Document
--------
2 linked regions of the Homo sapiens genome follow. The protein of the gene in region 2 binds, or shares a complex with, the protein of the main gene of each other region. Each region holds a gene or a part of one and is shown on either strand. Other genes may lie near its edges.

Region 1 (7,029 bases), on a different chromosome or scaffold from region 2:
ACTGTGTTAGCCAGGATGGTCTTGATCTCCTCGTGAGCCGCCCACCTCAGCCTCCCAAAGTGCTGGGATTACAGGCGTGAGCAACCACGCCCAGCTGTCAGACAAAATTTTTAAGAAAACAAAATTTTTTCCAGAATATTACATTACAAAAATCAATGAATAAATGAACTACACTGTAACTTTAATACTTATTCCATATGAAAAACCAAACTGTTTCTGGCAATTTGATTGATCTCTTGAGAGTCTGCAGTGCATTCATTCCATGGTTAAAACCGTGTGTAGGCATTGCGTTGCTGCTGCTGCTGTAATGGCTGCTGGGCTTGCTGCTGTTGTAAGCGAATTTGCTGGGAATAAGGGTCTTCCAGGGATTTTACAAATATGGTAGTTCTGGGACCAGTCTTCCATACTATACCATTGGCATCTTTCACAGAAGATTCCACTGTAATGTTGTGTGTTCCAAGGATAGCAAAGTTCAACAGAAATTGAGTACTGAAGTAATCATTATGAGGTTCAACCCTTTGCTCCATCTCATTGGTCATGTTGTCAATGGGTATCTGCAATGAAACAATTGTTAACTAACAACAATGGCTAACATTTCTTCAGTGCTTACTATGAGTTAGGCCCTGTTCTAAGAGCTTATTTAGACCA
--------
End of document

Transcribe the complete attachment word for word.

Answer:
2 linked regions of the Homo sapiens genome follow. The protein of the gene in region 2 binds, or shares a complex with, the protein of the main gene of each other region. Each region holds a gene or a part of one and is shown on either strand. Other genes may lie near its edges.

Region 1 (7,029 bases), on a different chromosome or scaffold from region 2:
ACTGTGTTAGCCAGGATGGTCTTGATCTCCTCGTGAGCCGCCCACCTCAGCCTCCCAAAGTGCTGGGATTACAGGCGTGAGCAACCACGCCCAGCTGTCAGACAAAATTTTTAAGAAAACAAAATTTTTTCCAGAATATTACATTACAAAAATCAATGAATAAATGAACTACACTGTAACTTTAATACTTATTCCATATGAAAAACCAAACTGTTTCTGGCAATTTGATTGATCTCTTGAGAGTCTGCAGTGCATTCATTCCATGGTTAAAACCGTGTGTAGGCATTGCGTTGCTGCTGCTGCTGTAATGGCTGCTGGGCTTGCTGCTGTTGTAAGCGAATTTGCTGGGAATAAGGGTCTTCCAGGGATTTTACAAATATGGTAGTTCTGGGACCAGTCTTCCATACTATACCATTGGCATCTTTCACAGAAGATTCCACTGTAATGTTGTGTGTTCCAAGGATAGCAAAGTTCAACAGAAATTGAGTACTGAAGTAATCATTATGAGGTTCAACCCTTTGCTCCATCTCATTGGTCATGTTGTCAATGGGTATCTGCAATGAAACAATTGTTAACTAACAACAATGGCTAACATTTCTTCAGTGCTTACTATGAGTTAGGCCCTGTTCTAAGAGCTTATTTAGACCA